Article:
Best of Austin More 2007 Critics Politics & Personalities Best Political Theatre: Rep. Pat Haggerty's Quorum-Busting Walk-Out Best at Restoring Some Faith in Law Enforcement: Texas Ranger Brian Burzynski Best Rubber-Elvis-Wig-Wearing Messenger to the People: Dave the Guadalupe Sign Guy Best Government Defender of Open Government: Attorney General Greg Abbott Best Rain-or-Shine Anti-War Campaigners: Women in Black Feistiest Neighborhood Rebellion: Arms Around Northcross, Responsible Growth for Northcross Hunkiest Mayor: Will Wynn Best Guardians for Keeping SoCo Locally Owned: Rob Lippincott, Abe Zimmerman, Stan Biderman Best Brother and Sister Team Bringing National Attention to Austin: Liz Lambert and Lou Lambert Best Lobbyist Who's Not in It for the Money: Anne Dunkelberg Best Hope for the Future: APD Chief Art Acevedo Best Visiting Activist: Rob Kampia, Marijuana Policy Project Best Neighborhood Gift to Austin: Town Lake Park Best Unsung Hero: Keith Hampton Most Iconoclastic Neighborhood Association: Downtown Austin Neighborhood Association Best City-Owned Cemetery: Oakwood Cemetery Best Closure: Holly Power Plant Best Legacy of Triumph Out of Tragedy: The Mitchie Mitchell Foundation Most Civil Liberating Lady: Lisa Graybill Best New Crossover Hit: Ann W. Richards Congress Avenue Bridge Best Hammers of Justice: Austin Pride Build 2007

2007 › Critics › Politics & Personalities

Most Sincere Embodiment of Old Austin: Brooks Brannon

Most Sincere Embodiment of Old Austin: Brooks Brannon
PHOTO BY Bret Brookshire

An Alabama native who’d gone AWOL during Vietnam to cut a record with some buddies, Brooks Brannon was primed for the whole cosmic-cowboy scene when he hit town in 1976 – just in time to play at the Soap Creek Saloon and befriend a who’s who list of Austin icons. Later, he took up residence at campus dive Hole in the Wall, where he remained till this spring, working sunup to sundown and holding court behind the bar to college kids, Austin City Limits staffers, and cranberry-and-soda veterans alike. He’s a bandanna-wearing, cigarette-rolling, natural-born storyteller who can tell you about the days when Townes Van Zandt and Blaze Foley would sit on the sidewalk outside the Hole waiting for it to open and when the Hickoids’ Jeff Smith regularly closed it down with an onstage self-depantsing. These days Brannon’s farther out of town, tending bar at Poodie’s (owned by longtime Willie Nelson stage manager Poodie Locke), but you can still catch him slinging drinks at the Hole on a Saturday night – or better still, playing onstage Friday nights and ready to trade a good story for a shot of Patrón Silver.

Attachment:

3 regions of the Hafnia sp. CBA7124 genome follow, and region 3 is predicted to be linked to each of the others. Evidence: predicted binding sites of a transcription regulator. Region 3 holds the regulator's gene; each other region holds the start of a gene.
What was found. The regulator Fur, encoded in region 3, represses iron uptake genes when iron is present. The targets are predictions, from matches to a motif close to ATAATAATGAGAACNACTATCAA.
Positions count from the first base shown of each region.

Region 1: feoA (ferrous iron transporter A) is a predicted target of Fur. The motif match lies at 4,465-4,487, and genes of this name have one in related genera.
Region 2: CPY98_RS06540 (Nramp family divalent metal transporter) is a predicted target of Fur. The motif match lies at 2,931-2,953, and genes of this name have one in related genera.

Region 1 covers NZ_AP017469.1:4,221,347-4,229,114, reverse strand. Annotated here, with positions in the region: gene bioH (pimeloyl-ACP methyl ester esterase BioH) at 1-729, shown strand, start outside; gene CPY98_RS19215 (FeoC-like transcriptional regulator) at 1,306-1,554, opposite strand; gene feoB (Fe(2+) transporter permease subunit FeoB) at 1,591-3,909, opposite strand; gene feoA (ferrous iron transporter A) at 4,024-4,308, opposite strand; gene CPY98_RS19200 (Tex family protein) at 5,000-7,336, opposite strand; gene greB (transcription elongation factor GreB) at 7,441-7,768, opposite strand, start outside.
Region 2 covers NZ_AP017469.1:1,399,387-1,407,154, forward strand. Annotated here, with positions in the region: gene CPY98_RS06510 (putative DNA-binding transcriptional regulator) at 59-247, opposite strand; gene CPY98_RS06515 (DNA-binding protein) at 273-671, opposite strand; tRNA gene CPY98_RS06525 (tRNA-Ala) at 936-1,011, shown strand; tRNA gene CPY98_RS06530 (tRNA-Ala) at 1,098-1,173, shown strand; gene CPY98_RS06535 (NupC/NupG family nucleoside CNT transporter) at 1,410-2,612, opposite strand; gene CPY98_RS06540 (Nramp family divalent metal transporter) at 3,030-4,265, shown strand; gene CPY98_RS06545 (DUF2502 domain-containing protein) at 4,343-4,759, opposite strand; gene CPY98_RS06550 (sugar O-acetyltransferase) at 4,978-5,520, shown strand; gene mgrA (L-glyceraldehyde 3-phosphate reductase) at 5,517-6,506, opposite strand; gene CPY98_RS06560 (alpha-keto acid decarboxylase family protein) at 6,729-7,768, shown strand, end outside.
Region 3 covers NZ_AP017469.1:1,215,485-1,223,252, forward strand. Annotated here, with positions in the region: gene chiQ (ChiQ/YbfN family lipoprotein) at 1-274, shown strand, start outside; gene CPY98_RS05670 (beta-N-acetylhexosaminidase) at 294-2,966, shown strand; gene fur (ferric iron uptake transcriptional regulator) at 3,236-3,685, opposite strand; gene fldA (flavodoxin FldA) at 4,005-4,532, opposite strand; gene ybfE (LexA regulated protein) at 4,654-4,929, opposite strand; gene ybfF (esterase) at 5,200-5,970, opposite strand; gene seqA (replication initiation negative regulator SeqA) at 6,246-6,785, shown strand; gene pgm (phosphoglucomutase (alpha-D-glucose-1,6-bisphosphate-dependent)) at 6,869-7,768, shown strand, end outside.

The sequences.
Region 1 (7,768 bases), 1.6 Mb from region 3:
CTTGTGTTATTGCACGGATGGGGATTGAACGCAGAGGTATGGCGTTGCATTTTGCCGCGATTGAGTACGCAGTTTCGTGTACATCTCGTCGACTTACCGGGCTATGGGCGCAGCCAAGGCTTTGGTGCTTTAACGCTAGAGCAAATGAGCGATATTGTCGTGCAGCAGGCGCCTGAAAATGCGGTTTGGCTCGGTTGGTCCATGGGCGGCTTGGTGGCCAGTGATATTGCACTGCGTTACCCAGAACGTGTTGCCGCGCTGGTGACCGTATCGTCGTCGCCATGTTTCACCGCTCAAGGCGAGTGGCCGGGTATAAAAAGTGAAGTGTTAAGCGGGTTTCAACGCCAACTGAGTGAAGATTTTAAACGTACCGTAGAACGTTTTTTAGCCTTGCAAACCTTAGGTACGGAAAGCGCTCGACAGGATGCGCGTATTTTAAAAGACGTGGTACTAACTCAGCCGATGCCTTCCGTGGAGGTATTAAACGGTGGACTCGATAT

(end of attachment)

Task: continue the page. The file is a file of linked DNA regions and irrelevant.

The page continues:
Brooks Brannon, Poodie's Hilltop Roadhouse, 22308 Hwy. 71 W., Spicewood, 512/264-0318,

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